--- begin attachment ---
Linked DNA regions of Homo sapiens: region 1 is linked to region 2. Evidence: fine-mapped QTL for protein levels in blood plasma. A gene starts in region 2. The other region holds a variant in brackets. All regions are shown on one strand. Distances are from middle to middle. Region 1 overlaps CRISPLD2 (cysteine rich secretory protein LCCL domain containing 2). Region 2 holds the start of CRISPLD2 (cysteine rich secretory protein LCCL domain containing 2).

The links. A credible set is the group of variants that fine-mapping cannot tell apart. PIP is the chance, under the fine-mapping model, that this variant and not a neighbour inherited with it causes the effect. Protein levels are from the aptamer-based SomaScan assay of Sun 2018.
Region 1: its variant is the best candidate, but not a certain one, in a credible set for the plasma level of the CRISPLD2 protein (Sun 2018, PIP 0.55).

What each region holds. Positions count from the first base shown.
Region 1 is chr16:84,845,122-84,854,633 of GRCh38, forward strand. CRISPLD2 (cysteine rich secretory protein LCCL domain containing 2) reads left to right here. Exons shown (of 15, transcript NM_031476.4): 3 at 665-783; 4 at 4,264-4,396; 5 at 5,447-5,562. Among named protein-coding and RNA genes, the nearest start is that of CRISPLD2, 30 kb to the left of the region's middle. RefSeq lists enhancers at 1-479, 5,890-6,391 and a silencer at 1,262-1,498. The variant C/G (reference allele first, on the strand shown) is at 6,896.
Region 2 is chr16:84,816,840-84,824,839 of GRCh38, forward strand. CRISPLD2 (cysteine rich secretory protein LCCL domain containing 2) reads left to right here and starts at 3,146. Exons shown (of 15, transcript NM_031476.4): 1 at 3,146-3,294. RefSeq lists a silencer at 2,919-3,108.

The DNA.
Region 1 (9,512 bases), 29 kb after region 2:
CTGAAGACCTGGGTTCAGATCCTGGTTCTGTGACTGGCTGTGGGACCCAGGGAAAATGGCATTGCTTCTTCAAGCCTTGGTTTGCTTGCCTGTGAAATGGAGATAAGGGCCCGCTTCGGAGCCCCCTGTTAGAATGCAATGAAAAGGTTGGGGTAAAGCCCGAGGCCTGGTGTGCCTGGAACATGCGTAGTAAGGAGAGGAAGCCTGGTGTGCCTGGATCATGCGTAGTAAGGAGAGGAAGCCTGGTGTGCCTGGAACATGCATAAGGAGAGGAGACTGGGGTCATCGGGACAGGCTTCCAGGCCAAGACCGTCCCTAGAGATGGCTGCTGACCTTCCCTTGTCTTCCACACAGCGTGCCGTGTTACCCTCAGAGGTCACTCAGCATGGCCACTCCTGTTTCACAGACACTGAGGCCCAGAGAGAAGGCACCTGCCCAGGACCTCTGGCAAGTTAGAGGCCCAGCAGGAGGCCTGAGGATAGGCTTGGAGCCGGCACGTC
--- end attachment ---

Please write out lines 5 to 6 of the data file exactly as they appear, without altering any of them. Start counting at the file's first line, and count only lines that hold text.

Region 1 is chr16:84,845,122-84,854,633 of GRCh38, forward strand. CRISPLD2 (cysteine rich secretory protein LCCL domain containing 2) reads left to right here. Exons shown (of 15, transcript NM_031476.4): 3 at 665-783; 4 at 4,264-4,396; 5 at 5,447-5,562. Among named protein-coding and RNA genes, the nearest start is that of CRISPLD2, 30 kb to the left of the region's middle. RefSeq lists enhancers at 1-479, 5,890-6,391 and a silencer at 1,262-1,498. The variant C/G (reference allele first, on the strand shown) is at 6,896.
Region 2 is chr16:84,816,840-84,824,839 of GRCh38, forward strand. CRISPLD2 (cysteine rich secretory protein LCCL domain containing 2) reads left to right here and starts at 3,146. Exons shown (of 15, transcript NM_031476.4): 1 at 3,146-3,294. RefSeq lists a silencer at 2,919-3,108.